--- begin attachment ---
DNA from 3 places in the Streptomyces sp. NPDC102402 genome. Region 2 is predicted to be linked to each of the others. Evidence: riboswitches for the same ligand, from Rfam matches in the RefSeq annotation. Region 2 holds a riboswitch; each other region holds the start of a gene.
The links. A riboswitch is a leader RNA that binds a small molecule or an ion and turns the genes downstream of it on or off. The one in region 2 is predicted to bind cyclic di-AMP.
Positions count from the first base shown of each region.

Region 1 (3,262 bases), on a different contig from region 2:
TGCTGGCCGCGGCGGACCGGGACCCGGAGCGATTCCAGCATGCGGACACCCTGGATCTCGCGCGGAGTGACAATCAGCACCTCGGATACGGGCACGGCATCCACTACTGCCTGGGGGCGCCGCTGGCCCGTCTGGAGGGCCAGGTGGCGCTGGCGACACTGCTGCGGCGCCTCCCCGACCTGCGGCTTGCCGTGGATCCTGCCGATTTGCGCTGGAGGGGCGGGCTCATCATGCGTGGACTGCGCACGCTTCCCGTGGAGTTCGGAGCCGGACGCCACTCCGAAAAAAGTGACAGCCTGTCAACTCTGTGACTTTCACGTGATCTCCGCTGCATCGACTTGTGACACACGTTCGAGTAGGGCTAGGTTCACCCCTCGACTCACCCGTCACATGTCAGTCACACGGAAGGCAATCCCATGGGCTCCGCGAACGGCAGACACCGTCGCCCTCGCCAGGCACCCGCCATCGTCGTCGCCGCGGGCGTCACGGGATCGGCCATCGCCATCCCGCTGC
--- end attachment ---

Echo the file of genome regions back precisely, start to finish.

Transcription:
DNA from 3 places in the Streptomyces sp. NPDC102402 genome. Region 2 is predicted to be linked to each of the others. Evidence: riboswitches for the same ligand, from Rfam matches in the RefSeq annotation. Region 2 holds a riboswitch; each other region holds the start of a gene.
The links. A riboswitch is a leader RNA that binds a small molecule or an ion and turns the genes downstream of it on or off. The one in region 2 is predicted to bind cyclic di-AMP.
Positions count from the first base shown of each region.

Region 1 (3,262 bases), on a different contig from region 2:
TGCTGGCCGCGGCGGACCGGGACCCGGAGCGATTCCAGCATGCGGACACCCTGGATCTCGCGCGGAGTGACAATCAGCACCTCGGATACGGGCACGGCATCCACTACTGCCTGGGGGCGCCGCTGGCCCGTCTGGAGGGCCAGGTGGCGCTGGCGACACTGCTGCGGCGCCTCCCCGACCTGCGGCTTGCCGTGGATCCTGCCGATTTGCGCTGGAGGGGCGGGCTCATCATGCGTGGACTGCGCACGCTTCCCGTGGAGTTCGGAGCCGGACGCCACTCCGAAAAAAGTGACAGCCTGTCAACTCTGTGACTTTCACGTGATCTCCGCTGCATCGACTTGTGACACACGTTCGAGTAGGGCTAGGTTCACCCCTCGACTCACCCGTCACATGTCAGTCACACGGAAGGCAATCCCATGGGCTCCGCGAACGGCAGACACCGTCGCCCTCGCCAGGCACCCGCCATCGTCGTCGCCGCGGGCGTCACGGGATCGGCCATCGCCATCCCGCTGC